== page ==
Lewis Hamilton has notched up the pressure on Nico Rosberg in the fight for the 2016 Formula 1 World Championship standings with a comprehensive victory in the Mexican Grand Prix, Sebastian Vettel and Max Verstappen's simmering rivalry reached boiling point in a startling late race battle.

Starting from pole position, though Hamilton out-braked himself into the first corner - prompting a wild trip across the grass - he was never challenged thereafter as he steadily managed his margin back to Rosberg behind him on his way to a clear eighth win of the year.

A busier afternoon for championship leader Rosberg, he survived light turn one contact with Max Verstappen and a run across the grass - for which he escaped punishment - and another determined but leery effort by the Red Bull driver later in the race to bring the Mercedes home safely in second.

Limiting the damage to his title lead on a weekend he has spent closer matched with Red Bull than Hamilton, the German nonetheless retains a comfortable 19 point lead into the final two rounds of the season in Brazil and Abu Dhabi.

In a race of relatively little action until the final few laps, a strategic roll of the dice by Sebastian Vettel, stopping later than most on lap 32, and Daniel Ricciardo, who came in for soft tyres with 20 laps would see them close up to Verstappen in the closing stages.

With Vettel putting Verstappen under pressure, the Dutchman locked up at turn one with three laps remaining, running across the grass and retaining position. With Vettel furious on the radio that Verstappen didn't cede the position - despite Red Bull suggesting he should -, it would have the effect of allowing Ricciardo to close right up.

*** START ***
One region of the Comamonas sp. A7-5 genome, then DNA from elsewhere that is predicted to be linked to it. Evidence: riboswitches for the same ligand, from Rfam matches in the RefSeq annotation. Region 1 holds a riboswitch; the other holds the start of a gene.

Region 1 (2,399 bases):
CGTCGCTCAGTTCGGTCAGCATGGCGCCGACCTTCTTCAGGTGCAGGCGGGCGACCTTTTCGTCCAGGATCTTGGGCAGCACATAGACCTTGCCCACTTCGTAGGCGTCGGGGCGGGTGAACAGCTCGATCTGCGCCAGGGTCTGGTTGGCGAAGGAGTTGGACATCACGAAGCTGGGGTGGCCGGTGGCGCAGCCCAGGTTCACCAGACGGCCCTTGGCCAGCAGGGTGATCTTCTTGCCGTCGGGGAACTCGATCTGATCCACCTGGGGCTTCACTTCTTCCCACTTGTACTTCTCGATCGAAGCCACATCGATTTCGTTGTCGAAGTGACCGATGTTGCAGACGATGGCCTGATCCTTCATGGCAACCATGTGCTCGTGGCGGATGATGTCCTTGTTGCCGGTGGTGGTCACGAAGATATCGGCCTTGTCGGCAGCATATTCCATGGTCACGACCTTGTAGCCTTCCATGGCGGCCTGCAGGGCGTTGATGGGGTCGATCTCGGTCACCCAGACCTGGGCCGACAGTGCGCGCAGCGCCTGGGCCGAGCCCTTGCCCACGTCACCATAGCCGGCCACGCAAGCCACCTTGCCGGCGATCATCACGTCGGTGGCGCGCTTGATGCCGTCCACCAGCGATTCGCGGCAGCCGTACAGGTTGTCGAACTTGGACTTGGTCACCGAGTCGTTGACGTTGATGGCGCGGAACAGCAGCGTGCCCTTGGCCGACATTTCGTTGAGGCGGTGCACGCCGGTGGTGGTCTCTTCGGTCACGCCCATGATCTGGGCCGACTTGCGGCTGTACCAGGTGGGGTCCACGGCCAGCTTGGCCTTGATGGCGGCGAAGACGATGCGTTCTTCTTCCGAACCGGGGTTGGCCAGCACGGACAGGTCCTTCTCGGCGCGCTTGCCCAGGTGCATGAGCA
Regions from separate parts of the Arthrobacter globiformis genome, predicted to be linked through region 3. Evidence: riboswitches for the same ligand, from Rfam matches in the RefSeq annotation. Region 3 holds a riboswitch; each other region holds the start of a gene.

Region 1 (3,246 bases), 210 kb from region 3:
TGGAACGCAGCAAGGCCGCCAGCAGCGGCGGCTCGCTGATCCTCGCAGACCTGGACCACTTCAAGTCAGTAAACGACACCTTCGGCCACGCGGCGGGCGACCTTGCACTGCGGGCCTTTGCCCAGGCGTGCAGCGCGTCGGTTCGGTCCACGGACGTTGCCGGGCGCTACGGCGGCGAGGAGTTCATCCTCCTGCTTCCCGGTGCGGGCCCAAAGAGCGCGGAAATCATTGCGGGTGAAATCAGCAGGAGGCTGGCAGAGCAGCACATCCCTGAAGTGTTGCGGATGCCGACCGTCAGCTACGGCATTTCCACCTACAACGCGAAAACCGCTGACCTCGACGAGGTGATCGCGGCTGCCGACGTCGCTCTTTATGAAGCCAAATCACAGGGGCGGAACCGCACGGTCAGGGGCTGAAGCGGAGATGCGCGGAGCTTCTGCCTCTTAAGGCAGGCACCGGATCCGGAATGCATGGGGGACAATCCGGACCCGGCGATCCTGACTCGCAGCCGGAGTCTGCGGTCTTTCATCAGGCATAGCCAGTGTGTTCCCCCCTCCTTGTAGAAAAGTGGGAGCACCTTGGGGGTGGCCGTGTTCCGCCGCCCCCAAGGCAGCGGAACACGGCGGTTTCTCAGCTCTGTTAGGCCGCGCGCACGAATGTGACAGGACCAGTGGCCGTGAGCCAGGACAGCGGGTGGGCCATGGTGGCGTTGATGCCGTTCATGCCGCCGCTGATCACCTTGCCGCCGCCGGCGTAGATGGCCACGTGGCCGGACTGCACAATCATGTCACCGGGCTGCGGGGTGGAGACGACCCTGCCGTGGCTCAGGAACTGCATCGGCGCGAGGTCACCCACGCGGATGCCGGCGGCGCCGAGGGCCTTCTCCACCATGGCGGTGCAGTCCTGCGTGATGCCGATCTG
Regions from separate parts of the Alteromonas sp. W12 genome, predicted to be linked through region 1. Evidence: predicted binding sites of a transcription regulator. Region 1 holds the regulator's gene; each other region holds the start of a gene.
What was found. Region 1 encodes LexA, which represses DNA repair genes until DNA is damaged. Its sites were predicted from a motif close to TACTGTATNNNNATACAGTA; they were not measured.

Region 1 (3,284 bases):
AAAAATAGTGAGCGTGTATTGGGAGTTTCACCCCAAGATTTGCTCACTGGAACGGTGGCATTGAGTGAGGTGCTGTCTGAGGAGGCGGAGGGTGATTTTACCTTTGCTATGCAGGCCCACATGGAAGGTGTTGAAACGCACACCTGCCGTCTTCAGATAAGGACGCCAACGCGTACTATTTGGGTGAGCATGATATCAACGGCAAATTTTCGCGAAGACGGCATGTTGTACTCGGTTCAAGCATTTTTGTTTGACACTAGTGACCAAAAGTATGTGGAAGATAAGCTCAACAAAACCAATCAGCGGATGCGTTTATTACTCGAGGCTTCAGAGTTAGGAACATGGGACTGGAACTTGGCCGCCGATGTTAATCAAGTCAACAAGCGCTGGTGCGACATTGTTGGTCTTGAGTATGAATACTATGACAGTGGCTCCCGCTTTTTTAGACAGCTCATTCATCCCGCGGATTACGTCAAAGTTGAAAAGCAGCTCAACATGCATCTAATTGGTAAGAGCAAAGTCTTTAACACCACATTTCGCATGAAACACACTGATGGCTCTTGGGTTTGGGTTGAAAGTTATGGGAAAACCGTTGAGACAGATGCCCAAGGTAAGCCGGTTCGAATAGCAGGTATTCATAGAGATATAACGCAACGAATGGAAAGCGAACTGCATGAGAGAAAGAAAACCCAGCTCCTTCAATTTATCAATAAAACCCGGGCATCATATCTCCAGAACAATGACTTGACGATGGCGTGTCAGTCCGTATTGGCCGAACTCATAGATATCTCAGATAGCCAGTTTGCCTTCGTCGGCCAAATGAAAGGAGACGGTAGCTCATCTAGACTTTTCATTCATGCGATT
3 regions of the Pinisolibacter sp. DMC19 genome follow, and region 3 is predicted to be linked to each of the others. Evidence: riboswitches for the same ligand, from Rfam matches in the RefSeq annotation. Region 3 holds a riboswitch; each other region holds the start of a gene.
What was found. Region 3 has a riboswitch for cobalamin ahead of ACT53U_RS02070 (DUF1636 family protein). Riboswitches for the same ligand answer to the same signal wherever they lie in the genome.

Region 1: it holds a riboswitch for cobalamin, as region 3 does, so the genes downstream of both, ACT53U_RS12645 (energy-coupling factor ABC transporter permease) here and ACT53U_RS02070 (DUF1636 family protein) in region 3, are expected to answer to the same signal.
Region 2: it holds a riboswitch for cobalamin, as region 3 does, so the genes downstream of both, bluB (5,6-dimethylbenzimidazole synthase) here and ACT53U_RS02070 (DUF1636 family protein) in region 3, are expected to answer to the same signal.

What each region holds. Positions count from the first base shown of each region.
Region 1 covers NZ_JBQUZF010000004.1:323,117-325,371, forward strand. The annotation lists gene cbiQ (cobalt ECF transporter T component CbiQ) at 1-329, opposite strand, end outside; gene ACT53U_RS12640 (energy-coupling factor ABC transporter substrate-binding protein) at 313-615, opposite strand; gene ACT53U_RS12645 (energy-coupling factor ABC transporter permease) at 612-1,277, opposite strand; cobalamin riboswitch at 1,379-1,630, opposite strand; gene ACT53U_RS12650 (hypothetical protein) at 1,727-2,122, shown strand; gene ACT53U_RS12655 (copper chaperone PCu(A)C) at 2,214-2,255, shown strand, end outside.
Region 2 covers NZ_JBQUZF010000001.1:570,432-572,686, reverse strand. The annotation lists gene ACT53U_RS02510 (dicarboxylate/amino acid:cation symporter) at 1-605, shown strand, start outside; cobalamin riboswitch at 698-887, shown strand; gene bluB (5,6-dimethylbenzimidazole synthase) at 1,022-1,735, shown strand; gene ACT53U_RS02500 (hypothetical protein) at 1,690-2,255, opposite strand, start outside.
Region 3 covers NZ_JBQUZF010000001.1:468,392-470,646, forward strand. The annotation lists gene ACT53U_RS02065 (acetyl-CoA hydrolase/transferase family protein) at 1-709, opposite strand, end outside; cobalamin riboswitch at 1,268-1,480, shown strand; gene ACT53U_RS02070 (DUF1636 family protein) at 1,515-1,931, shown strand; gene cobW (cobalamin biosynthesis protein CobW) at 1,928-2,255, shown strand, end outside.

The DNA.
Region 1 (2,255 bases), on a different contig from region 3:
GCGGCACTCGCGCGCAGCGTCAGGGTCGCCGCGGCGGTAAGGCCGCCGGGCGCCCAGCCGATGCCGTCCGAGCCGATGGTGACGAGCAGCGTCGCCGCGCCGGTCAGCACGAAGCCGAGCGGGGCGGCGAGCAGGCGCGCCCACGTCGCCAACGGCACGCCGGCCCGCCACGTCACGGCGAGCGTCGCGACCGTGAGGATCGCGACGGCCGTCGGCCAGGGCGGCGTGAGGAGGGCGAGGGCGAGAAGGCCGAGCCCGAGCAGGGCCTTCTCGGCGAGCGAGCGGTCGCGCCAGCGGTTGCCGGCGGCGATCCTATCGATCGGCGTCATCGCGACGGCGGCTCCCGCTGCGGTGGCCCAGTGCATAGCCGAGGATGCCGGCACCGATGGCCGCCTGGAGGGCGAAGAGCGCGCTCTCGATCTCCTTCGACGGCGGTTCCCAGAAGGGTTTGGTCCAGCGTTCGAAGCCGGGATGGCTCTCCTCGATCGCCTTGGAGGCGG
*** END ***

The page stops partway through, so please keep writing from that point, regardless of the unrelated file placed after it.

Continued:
Making an attempt into turn three on the penultimate lap, Vettel controversially appeared to defend under braking - which was banned from the previous race sparked by Vettel's previous complaints against Verstappen -, the pair making brief contact but the Ferrari holding position.

With Verstappen clinging on to the chequered flag, prompting Vettel to launch into a shocking tirade against Race Director Charlie Whiting - telling him to f**k off for not penalising Verstappen -, he would get his wish as the Dutchman was slapped with a five-second penalty to demote him to fifth.

A bad tempered outcome to what had been a fairly mild race up to that point, Hamilton's win alone came despite his trip across the grass being unpunished. Rosberg himself also didn't get a penalty in an investigation after missing the apex of turn two, a precedent that raises Verstappen's penalty into greater context.

With Ricciardo also promoted for fourth, but furious with Vettel himself, Verstappen was forced to contend with fifth place, despite going all the way to the podium room before being told to leave.

Behind them, Kimi Raikkonen was a fairly lonely sixth in the second Ferrari, passing Nico Hulkenberg late on, who survived a spin as he attempted to defend from the Finn for a strong seventh place. Completing the points was Valtteri Bottas, Felipe Massa and Sergio Perez, the latter spending almost his entire race unable to get by the Brazilian.

Elsewhere, Marcus Ericsson survived turn one contact with Esteban Gutierrez and Pascal Wehrlein to finish an impressive 11th, just shy of the points for Sauber, ahead of Jenson Button, Fernando Alonso and Jolyon Palmer.